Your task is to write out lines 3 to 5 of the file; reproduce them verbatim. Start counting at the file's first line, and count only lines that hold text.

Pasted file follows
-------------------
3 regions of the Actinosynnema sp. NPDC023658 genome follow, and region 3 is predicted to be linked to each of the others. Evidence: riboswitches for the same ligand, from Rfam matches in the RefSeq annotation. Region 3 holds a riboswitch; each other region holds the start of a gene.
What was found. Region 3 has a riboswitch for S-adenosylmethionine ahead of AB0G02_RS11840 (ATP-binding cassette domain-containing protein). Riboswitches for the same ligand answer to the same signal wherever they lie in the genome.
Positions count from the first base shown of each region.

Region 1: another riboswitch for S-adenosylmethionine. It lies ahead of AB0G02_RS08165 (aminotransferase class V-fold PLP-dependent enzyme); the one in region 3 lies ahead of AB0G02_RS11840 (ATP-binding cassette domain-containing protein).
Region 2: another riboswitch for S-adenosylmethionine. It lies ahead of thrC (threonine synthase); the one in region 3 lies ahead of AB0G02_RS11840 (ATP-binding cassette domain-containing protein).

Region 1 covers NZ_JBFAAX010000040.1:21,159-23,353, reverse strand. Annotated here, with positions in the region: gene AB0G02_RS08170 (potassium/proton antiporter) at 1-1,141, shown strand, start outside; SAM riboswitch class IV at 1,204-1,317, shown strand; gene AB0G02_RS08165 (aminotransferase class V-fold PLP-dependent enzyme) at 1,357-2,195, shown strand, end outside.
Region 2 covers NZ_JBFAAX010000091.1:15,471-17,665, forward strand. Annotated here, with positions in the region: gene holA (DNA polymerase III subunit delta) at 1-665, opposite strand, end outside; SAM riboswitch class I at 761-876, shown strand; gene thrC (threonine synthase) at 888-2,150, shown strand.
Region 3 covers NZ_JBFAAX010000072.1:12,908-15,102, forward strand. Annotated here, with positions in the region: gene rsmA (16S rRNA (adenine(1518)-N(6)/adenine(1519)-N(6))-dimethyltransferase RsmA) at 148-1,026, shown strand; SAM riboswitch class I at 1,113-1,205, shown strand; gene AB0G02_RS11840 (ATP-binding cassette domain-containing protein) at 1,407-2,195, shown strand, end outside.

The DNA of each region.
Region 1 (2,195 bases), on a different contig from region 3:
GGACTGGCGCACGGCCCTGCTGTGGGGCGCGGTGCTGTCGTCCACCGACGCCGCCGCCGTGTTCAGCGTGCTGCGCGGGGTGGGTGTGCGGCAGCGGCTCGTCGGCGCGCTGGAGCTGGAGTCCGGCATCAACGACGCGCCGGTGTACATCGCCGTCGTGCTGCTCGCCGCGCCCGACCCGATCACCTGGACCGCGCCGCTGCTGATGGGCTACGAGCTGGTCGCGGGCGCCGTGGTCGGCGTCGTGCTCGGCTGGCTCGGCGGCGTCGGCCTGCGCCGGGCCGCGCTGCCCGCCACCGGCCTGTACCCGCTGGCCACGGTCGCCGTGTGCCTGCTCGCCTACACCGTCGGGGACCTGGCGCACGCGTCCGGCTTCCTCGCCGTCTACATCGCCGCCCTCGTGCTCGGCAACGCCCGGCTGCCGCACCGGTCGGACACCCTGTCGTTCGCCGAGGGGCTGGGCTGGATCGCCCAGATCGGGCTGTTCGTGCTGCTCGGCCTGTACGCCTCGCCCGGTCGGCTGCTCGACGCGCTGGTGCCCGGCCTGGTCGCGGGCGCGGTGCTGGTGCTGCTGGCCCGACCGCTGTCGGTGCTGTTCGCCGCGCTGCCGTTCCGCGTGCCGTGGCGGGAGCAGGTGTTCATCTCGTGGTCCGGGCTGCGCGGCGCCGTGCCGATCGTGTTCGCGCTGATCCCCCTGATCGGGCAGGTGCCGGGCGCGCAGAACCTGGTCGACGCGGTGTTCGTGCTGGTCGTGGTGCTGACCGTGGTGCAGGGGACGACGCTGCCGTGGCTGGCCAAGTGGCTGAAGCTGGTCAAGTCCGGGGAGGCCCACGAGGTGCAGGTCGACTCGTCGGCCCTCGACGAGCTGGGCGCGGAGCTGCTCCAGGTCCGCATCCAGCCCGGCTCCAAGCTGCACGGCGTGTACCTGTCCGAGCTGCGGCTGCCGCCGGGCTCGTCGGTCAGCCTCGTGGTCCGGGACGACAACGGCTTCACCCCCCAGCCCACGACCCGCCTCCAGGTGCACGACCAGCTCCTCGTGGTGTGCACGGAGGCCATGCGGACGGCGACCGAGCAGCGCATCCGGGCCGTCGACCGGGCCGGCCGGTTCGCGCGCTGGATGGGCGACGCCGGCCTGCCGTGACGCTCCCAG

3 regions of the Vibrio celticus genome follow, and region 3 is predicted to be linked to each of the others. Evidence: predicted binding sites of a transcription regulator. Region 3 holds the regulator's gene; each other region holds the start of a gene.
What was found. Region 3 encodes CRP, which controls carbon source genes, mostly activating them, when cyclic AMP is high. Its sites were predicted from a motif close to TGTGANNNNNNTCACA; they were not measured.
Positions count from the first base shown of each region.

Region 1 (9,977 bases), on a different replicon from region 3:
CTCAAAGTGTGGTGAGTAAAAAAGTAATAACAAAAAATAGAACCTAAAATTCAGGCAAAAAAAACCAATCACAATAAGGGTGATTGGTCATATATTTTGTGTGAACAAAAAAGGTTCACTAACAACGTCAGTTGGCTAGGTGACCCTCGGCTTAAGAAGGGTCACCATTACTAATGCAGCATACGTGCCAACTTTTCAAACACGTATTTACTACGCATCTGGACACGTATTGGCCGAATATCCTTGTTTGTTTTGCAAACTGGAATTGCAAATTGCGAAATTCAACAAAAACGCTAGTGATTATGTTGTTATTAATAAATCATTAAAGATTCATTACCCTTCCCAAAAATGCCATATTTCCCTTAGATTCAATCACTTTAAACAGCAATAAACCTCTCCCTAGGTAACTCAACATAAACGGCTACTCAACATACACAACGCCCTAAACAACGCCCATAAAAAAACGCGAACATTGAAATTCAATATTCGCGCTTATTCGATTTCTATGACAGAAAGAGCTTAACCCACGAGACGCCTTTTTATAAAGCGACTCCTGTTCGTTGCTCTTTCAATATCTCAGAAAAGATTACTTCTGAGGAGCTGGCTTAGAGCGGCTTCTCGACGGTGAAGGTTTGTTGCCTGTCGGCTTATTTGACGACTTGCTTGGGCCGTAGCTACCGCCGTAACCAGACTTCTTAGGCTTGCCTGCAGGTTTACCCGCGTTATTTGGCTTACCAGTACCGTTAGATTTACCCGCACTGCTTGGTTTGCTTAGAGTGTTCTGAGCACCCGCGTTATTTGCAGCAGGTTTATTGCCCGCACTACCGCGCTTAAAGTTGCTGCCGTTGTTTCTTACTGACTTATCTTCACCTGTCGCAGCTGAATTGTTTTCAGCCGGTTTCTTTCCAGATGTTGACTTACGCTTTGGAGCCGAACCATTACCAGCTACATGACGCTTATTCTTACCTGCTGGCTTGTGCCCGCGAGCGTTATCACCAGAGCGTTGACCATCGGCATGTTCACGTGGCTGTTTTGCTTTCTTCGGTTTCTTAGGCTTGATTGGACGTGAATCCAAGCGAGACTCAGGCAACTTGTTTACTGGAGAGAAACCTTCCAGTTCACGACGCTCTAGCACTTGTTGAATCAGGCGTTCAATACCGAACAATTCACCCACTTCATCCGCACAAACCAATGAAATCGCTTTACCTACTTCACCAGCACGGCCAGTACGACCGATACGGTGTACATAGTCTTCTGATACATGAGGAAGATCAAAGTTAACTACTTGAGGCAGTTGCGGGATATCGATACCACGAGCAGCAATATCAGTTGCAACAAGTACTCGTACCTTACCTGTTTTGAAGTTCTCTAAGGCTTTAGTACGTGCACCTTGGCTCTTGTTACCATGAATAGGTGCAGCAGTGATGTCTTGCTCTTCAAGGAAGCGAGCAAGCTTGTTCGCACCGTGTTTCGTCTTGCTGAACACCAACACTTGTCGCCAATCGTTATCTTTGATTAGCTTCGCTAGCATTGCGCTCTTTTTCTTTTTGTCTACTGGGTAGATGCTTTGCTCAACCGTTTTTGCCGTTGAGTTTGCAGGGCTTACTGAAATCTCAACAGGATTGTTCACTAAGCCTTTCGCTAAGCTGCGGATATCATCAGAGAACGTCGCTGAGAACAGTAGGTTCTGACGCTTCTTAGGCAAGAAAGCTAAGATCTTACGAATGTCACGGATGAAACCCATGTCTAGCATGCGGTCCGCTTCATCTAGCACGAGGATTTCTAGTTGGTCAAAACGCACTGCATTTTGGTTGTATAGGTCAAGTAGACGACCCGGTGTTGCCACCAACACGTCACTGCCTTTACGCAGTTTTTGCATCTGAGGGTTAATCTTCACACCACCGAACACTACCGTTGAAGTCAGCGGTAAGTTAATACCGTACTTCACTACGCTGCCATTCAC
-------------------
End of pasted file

Positions count from the first base shown of each region.

Region 1: another riboswitch for S-adenosylmethionine. It lies ahead of AB0G02_RS08165 (aminotransferase class V-fold PLP-dependent enzyme); the one in region 3 lies ahead of AB0G02_RS11840 (ATP-binding cassette domain-containing protein).
Region 2: another riboswitch for S-adenosylmethionine. It lies ahead of thrC (threonine synthase); the one in region 3 lies ahead of AB0G02_RS11840 (ATP-binding cassette domain-containing protein).